If a yakuza member displeases or severely disappoints his boss, the punishment is often yubizume, the amputation of the last joint of the little finger.  A second offense will require the severing of the second joint of that finger, and additional offenses might require moving on to the next finger.  A man knows that he must commit yubizume when his immediate superior gives him a knife and a string to staunch the bleeding.  Words are not necessary

Like the Mafia, the yakuza in recent years have been forced to lower their standards when recruiting new members, and as a result some feel that they are neither as organized nor as powerful as they once were. 

Russia- Russian organized crime includes crime groups from all the republics which comprised the former Soviet Union. These crime groups are operating in many of the major cities in California including Los Angeles, San Francisco, San Jose, Sacramento, and San Diego. Russian crime figures have been identified in cases involving extortion, prostitution, insurance and medical fraud, auto theft, counterfeiting, credit card forgery, narcotics trafficking, fuel tax fraud, money laundering, and murder.

Russian organized crime networks are also operating in New York, Boston, Chicago, Miami, Cleveland, California, Philadelphia, and Seattle.

Each boss, called a "pakhan," controls four criminal cells through an intermediary called a "brigadier." The boss employs two spies that watch over the action of the brigadier to ensure loyalty and that he does not get too powerful. At the bottom of the structure are criminal cells specializing in various types of criminal activity or functions such as drugs, prostitution, political contacts, and "enforcers." A similar structure places an elite leadership on top which is buffered by support and security personnel from the street operators who are commifting the crimes. Street operators are not privy to the identity of their leadership. Strategy and planning is done only at the top echelon in order to minimize the risk of detection.

Thieves' Code of Conduct - There is a traditional code of conduct within this old style of organized crime in Russia called "Vory v Zakone," or thieves in law. This group existed throughout the Soviet era and continues today throughout the republics of the former Soviet Union. In this society the thieves in law live and obey the "Vorovskoy Zakon," the thieves' code. The members are bound by 18 codes and if they are broken, the transgression is punishable by death.

Law enforcement officials in the former Soviet Union indicate that most of the organized crime groups are well organized with sophisticated technical equipment, computers, transportation, financial support, and an excellent counterintelligence network. Those groups are involved in extortion, precious metal and raw material smuggling, money laundering, fraud, weapons smuggling, narcotics trafficking, and black marketing.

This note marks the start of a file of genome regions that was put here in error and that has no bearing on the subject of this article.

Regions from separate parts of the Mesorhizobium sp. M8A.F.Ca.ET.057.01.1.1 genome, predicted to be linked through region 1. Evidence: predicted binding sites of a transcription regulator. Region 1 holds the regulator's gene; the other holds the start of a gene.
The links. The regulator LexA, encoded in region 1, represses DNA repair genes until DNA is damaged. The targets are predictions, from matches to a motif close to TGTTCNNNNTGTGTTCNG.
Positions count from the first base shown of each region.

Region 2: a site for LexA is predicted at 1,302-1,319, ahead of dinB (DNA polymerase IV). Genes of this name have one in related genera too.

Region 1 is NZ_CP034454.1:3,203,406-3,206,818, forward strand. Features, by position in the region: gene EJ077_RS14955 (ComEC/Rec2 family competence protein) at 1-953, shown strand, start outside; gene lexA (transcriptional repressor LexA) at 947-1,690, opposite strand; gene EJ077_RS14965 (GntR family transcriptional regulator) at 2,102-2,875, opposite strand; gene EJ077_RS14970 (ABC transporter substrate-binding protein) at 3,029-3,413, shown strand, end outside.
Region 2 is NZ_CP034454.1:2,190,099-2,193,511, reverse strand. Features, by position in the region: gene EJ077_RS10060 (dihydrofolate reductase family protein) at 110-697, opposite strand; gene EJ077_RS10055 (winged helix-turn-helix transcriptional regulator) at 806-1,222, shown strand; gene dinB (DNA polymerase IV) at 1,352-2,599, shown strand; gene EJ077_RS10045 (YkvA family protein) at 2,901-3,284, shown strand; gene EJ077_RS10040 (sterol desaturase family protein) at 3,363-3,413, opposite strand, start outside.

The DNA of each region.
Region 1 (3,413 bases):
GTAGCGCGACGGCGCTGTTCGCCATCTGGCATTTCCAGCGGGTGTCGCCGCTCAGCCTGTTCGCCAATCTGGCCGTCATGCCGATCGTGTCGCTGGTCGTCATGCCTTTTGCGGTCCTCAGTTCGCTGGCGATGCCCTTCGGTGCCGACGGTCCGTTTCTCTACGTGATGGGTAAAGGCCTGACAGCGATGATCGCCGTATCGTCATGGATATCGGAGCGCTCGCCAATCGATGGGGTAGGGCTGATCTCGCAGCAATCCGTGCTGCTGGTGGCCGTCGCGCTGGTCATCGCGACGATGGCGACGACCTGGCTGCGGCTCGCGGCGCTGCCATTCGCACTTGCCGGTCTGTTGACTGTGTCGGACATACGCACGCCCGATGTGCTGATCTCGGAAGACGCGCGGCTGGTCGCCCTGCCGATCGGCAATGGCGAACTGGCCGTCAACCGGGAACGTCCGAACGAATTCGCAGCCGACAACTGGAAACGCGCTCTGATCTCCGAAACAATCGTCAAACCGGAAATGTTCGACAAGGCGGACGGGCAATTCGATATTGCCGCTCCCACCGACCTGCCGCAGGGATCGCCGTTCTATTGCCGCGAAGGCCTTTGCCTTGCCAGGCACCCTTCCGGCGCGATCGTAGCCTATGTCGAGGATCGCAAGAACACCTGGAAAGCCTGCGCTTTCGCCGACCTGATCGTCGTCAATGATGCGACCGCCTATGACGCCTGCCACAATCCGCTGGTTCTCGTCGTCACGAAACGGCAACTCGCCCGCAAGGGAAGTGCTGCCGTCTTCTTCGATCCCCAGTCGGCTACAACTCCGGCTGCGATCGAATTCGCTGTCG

A major group based in Russia is the Georgian Mafiya, which controlled much of the black market under the Communist system and has now extended its range of activities. Two other ethnically oriented organizations include the Chechens and the Azerbaijani groups, who have contributed to a major upsurge in the illegal trafficking of drugs, metals, weapons, nuclear materials and even body organs. Several of the Mafiya groups have infiltrated the Russian banking system and have used tactics of intimidation and violence against bankers and businessmen that do not cooperate.

Odessa Mafia - The Odessa Mafia is considered the dominant Russian organized crime group in the United States. This group established itself in the Brighton Beach area of New York City between 1975 to 1981. In the early 1980s the Odessa Mafia sent two sub-groups to San Francisco and Los Angeles with their leadership remaining in Brighton Beach. The San Francisco Bay Area Odessa Mafia group, unlike their southern counterpart, appear to be highly structured and well organized.

From the mid 1960's to the 1980's, approximately 35 million people were incarcerated in Soviet prisons. Approximately 28 to 30 million Russian inmates were tattooed. According to criminologist Arkady G. Bronnikov, who has studied taftoos of Russian prisoners for 30 years, inmates wore tattoos only after they had committed a crime. The more convictions a criminal received, and as the terms of incarceration became more severe, the more tattoos a convict would have.

Taftoos spell out lives of crime and establish the hierarchy of inmates. According to Bronnikov, at the top of the hierarchy are "pakhans" or organized crime bosses. The pakhans use the second level of the echelon known as the "authorities," (also known as enforcers, fighters, or soldiers) to carry out their orders. The "men" are the hard laborers and are the third level in the hierarchy. The lowest category are the "outcasts." These individuals are basically slaves to the upper levels of the echelon.

The tattoos present a picture of the inmate's criminal history. According to Bronnikov, "Tattoos are like a passport, a biography, a uniform with medals. They reflect the convict's interests, his outlook on life, his world view." A groups